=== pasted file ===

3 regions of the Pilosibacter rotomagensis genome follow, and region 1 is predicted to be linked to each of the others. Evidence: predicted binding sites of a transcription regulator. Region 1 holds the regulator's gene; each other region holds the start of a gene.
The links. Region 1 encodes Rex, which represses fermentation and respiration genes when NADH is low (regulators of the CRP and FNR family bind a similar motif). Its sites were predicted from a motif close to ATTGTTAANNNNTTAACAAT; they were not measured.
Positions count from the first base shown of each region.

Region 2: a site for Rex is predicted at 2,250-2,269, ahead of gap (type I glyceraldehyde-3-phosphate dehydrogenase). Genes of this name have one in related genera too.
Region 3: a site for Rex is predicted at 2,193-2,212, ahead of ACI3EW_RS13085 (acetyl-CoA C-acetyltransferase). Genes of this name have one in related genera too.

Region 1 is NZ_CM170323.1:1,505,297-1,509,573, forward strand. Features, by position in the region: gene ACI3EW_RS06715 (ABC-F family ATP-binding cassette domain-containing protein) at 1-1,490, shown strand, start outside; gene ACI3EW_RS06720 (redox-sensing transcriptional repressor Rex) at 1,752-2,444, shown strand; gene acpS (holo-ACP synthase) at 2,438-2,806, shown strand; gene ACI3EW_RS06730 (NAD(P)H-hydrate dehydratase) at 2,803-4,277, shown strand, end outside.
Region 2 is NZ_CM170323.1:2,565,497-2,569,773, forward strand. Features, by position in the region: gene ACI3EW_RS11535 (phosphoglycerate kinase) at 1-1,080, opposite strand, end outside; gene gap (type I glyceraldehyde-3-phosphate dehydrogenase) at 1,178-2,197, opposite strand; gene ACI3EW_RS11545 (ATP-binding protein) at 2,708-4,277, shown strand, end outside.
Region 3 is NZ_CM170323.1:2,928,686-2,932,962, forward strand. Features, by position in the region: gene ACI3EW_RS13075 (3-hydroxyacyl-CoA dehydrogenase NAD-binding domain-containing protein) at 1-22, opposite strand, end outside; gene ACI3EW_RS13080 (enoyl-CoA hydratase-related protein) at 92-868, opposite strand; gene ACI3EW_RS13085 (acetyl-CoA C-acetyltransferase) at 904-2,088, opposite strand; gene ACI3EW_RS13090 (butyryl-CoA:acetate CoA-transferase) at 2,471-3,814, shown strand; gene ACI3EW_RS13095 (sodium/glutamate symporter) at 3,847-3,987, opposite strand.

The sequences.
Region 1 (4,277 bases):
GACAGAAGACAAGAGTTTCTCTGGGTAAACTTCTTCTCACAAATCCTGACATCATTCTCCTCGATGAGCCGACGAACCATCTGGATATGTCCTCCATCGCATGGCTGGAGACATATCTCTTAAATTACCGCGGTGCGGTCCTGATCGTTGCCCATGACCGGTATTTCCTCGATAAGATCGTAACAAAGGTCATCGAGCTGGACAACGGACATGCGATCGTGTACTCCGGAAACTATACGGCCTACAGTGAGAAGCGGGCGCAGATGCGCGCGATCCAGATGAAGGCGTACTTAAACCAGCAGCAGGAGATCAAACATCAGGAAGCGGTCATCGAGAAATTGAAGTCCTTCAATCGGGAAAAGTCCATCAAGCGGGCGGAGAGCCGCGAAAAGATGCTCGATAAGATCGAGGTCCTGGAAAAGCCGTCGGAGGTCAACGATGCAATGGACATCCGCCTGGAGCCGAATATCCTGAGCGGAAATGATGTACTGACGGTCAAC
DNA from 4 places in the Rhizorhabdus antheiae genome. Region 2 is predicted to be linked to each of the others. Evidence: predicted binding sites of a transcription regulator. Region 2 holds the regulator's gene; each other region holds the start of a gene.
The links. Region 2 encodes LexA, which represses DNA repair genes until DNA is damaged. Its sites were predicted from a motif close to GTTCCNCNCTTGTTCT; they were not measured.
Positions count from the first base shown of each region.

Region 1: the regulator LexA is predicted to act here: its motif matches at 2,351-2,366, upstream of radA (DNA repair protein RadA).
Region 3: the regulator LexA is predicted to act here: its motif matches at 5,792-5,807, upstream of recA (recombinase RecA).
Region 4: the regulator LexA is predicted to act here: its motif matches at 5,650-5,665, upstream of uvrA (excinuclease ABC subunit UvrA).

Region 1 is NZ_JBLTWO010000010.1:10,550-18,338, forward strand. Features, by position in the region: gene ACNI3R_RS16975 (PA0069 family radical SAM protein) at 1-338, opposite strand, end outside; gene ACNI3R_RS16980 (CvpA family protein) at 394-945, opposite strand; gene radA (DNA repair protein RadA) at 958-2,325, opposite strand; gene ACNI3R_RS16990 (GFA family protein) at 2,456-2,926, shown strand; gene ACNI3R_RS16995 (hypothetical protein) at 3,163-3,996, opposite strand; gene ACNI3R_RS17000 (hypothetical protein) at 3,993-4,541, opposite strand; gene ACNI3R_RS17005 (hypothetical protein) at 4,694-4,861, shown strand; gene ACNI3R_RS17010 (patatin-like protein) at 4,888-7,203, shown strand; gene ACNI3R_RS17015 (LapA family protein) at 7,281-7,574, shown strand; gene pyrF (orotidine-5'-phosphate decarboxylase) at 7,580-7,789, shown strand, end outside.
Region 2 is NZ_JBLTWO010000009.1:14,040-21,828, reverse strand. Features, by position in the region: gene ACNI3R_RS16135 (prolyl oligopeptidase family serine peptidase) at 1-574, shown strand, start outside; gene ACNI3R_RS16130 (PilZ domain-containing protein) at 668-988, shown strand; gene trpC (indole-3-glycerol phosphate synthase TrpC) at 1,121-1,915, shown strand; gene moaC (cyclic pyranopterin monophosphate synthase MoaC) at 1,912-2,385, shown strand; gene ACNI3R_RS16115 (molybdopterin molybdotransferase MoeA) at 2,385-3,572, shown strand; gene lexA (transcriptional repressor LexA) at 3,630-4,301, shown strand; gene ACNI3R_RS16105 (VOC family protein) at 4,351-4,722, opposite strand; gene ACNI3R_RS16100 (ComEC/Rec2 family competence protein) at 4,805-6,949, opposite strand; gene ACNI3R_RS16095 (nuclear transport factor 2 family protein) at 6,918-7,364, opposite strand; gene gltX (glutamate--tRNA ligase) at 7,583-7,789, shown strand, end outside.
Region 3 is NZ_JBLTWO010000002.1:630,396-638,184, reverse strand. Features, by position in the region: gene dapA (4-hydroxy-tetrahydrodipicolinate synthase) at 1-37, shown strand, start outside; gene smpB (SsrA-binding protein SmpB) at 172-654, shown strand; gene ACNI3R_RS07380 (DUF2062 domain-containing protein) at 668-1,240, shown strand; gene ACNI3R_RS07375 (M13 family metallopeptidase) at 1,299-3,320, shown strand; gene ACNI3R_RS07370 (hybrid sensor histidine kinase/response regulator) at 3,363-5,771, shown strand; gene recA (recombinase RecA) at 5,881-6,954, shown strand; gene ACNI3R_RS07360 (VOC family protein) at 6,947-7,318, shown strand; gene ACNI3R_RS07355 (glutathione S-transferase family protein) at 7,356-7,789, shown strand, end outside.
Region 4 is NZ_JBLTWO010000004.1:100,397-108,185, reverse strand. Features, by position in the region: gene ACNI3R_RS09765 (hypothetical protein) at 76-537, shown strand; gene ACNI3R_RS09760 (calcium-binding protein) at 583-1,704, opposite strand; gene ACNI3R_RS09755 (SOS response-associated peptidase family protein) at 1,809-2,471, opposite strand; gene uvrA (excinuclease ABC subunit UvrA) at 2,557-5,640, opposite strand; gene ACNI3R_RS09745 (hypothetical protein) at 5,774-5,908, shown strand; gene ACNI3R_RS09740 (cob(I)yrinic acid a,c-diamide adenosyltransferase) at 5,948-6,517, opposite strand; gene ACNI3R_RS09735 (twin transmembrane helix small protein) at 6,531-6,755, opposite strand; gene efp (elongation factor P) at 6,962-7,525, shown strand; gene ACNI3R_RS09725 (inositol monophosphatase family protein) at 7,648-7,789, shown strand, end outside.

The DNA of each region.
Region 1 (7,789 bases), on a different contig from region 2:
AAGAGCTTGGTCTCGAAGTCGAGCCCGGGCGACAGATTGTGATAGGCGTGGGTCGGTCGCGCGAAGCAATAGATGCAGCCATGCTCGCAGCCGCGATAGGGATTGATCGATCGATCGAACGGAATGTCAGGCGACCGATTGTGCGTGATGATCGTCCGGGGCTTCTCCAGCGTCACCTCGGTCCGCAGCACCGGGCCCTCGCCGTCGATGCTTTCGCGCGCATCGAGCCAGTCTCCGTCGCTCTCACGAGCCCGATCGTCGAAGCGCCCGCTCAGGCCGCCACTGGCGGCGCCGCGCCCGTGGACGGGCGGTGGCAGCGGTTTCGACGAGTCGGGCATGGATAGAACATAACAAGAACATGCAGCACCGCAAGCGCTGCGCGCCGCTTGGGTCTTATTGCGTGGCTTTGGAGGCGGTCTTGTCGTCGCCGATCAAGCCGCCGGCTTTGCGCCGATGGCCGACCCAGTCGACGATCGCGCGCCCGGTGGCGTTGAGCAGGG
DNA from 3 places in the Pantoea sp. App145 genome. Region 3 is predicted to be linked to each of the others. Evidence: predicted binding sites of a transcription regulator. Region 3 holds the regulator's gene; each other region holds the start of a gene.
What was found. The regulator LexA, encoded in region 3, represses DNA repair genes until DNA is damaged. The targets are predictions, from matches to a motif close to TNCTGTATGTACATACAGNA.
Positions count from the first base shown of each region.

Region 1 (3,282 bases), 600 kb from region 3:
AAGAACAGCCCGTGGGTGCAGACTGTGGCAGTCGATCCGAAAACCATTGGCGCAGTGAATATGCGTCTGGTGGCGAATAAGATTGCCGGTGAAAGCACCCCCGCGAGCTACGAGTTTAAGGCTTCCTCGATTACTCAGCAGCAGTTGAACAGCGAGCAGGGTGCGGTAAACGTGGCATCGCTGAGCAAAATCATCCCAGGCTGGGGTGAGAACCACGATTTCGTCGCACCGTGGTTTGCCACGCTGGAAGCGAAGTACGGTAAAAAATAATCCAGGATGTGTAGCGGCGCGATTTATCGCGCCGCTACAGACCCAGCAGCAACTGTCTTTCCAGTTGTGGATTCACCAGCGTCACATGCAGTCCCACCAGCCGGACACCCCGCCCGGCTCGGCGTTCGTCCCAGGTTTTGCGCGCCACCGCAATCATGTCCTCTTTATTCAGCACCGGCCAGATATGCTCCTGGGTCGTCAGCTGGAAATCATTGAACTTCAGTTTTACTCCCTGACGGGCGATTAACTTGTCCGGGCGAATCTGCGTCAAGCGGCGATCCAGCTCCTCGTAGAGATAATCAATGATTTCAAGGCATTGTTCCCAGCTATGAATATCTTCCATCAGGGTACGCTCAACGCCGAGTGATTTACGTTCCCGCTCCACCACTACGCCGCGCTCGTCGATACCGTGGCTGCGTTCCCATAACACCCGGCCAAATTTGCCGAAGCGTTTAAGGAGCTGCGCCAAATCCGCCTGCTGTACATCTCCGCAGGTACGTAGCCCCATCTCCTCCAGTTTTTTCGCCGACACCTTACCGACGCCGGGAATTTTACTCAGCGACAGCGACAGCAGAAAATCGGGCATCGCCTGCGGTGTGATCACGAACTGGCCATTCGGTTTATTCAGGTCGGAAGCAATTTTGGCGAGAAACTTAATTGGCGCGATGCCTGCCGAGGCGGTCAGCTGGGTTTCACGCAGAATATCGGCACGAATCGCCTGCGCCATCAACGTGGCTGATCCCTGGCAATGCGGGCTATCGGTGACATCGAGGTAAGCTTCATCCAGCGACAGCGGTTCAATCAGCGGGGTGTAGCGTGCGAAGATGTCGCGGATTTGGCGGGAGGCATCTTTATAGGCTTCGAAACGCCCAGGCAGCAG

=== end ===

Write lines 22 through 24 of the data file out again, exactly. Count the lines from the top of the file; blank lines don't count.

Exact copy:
The DNA of each region.
Region 1 (7,789 bases), on a different contig from region 2:
AAGAGCTTGGTCTCGAAGTCGAGCCCGGGCGACAGATTGTGATAGGCGTGGGTCGGTCGCGCGAAGCAATAGATGCAGCCATGCTCGCAGCCGCGATAGGGATTGATCGATCGATCGAACGGAATGTCAGGCGACCGATTGTGCGTGATGATCGTCCGGGGCTTCTCCAGCGTCACCTCGGTCCGCAGCACCGGGCCCTCGCCGTCGATGCTTTCGCGCGCATCGAGCCAGTCTCCGTCGCTCTCACGAGCCCGATCGTCGAAGCGCCCGCTCAGGCCGCCACTGGCGGCGCCGCGCCCGTGGACGGGCGGTGGCAGCGGTTTCGACGAGTCGGGCATGGATAGAACATAACAAGAACATGCAGCACCGCAAGCGCTGCGCGCCGCTTGGGTCTTATTGCGTGGCTTTGGAGGCGGTCTTGTCGTCGCCGATCAAGCCGCCGGCTTTGCGCCGATGGCCGACCCAGTCGACGATCGCGCGCCCGGTGGCGTTGAGCAGGG